Latest North Carolina News:
Police charge man with setting fire to occupied home
CHARLOTTE, N.C. (AP) – Police have charged a North Carolina man with intentionally setting fire to a home while a woman was inside. Gastonia police said 64-year-old Desmond Ray Hunter, of Bessemer City, used an accelerant to start the fire shortly after 8 p.m. Saturday. The Gaston Gazette reports that Hunter is accused of lighting the back of the house on fire. The blaze caused about $10,000 in damage to the rear porch, back door, and exterior wall and roof. Police charged Hunter with attempted first-degree murder and first-degree arson. He was booked in Gaston County Jail early Sunday. He’s being held without bond.
Rural South Carolina hospital loses $8 million in pandemic
ORANGEBURG, S.C. (AP) – A hospital that serves part of rural South Carolina said it lost more than $8 million last fiscal year in large part because of the COVID-19 pandemic. The Regional Medical Center in Orangeburg said that loss from July 2019 to June 2020 should be covered by COVID-19 aid expected to be doled out over the next several years. The Times and Democrat of Orangeburg reported that the pandemic hurt the hospital system’s finances both through fewer visits to clinics and specialists as patients worried about getting the virus and with extra costs in protecting people and workers from being infected and paying contract workers.
SC governor honors residents who share weather observations
COLUMBIA, S.C. (AP) – South Carolina’s governor is recognizing residents who help out forecasters by collecting and sharing weather data from across the state. Gov. Henry McMaster has declared the week starting Sunday as “South Carolina Citizen Weather Observer Week.” The South Carolina Climatology Office said residents can join the Community Collaborative Rain, Hail and Snow Network, which is also called CoCoRaHS. The rainfall data have helped forecasts and emergency officials keep people safe during the 2015 floods as well as Hurricane Matthew in 2016 and Hurricane Florence in 2018. The observers also help with long-term weather trends like droughts and can eventually help determine how the state’s climate is changing over decades.
South emerges as flashpoint of brewing redistricting battle
States across the South are the center of the upcoming, once-a-decade redistricting battle. The region is the fastest-growing in the country and as a result will be adding an estimated half-a-dozen House seats. That population growth has also made it a political battleground as an influx from more liberal Northern states threatens Republicans’ control in the region. Finally, most Southern states will no longer need to run their redrawn legislative districts past the Justice Department to confirm they don’t discriminate against minorities. Civil rights group fear the loss of that safeguard could lead back to racial gerrymandering.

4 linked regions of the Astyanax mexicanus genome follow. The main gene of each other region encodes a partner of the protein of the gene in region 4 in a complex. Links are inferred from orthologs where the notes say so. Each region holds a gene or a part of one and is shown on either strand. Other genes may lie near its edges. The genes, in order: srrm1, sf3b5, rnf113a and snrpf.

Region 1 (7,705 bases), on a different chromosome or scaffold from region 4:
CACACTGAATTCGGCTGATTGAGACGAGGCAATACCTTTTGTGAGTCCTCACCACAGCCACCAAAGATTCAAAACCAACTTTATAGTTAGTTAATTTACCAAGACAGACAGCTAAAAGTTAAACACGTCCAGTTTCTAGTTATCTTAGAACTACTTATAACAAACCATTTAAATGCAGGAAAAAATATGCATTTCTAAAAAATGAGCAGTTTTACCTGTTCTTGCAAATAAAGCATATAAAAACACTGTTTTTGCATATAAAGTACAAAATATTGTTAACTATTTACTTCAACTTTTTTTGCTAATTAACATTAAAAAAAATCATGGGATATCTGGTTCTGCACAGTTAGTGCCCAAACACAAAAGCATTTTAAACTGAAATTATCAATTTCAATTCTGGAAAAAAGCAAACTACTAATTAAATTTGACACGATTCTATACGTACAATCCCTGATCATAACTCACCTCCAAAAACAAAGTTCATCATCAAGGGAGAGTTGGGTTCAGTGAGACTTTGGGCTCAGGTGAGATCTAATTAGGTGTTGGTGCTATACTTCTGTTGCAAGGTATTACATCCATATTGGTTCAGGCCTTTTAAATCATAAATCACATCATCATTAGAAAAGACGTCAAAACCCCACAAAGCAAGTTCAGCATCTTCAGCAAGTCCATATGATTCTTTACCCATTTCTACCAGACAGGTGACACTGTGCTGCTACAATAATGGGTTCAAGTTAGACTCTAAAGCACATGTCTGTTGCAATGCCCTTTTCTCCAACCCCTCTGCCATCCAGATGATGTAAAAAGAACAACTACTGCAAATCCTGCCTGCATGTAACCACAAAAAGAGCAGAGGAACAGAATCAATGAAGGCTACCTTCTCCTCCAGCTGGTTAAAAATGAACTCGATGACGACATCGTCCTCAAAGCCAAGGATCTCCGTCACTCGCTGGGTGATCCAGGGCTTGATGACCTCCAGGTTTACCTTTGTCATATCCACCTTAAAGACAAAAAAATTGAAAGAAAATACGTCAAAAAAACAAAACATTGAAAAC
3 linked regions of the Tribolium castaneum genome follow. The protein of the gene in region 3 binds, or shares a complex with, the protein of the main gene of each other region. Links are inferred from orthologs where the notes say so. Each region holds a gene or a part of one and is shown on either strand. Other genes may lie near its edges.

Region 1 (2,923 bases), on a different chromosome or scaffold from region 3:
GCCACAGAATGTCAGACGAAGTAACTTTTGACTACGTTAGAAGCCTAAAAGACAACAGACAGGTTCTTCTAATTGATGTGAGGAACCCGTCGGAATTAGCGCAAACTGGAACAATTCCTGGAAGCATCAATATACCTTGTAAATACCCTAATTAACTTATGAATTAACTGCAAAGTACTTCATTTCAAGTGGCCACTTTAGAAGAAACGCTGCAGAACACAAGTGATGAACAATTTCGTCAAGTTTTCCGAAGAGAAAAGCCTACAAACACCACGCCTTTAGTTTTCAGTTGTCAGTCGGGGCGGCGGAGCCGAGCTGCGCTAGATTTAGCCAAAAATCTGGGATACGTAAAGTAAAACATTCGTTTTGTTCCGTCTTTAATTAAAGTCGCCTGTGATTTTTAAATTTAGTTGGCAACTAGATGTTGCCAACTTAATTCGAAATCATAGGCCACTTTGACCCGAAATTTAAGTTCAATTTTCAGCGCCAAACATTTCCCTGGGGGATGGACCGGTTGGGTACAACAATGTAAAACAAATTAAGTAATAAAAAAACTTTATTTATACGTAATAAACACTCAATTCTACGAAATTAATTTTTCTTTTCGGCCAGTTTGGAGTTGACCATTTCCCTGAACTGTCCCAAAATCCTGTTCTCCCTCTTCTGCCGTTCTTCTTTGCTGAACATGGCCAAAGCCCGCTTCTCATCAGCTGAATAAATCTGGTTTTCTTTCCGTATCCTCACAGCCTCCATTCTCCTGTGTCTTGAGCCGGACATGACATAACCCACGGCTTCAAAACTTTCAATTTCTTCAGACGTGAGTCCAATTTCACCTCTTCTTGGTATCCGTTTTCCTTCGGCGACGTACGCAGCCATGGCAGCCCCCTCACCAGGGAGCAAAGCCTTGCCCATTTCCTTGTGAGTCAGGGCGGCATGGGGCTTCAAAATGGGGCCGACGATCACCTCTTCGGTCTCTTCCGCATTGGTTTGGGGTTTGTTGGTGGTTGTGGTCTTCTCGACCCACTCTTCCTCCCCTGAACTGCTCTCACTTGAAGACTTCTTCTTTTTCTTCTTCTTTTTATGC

Georgia technical college leader to chair accrediting agency
WARNER ROBINS, Ga. (AP) – The president of a Georgia technical college has been elected to chair a college accrediting agency. Central Georgia Technical College President Ivan H. Allen was elected to chair the board of trustees of the Southern Association of Colleges and Schools Commission on Colleges. Allen has been a SACS trustee since 2017 and has been vice chair of the group’s executive council since 2019. He has led Central Georgia Technical College since the combined institution was created by a merger of Middle Georgia Technical College and the former Central Georgia Technical College in 2013. The Macon native became president of Middle Georgia Tech in 2005.
Folly Beach bans smoking to help eliminate cigarette litter
FOLLY BEACH, S.C. (AP) – After more than a year of advocating to eliminate cigarette butt litter on Folly Beach, the city’s council has officially passed a smoking ban. The Post and Courier reports the ban targets smoking on the open beach and beach-access points. People who violate the ban face a first time fine of $25, $50 for a second offense within a year and $100 for any other violation within the same year. Surfrider Foundation Charleston launched a Hold On to Your Butt campaign at Folly Beach last summer, pushing for the ordinance in the process. Officials say the butts and filters can leach toxic chemicals into the water and soil, which could be lethal for small animals like shrimp and crabs.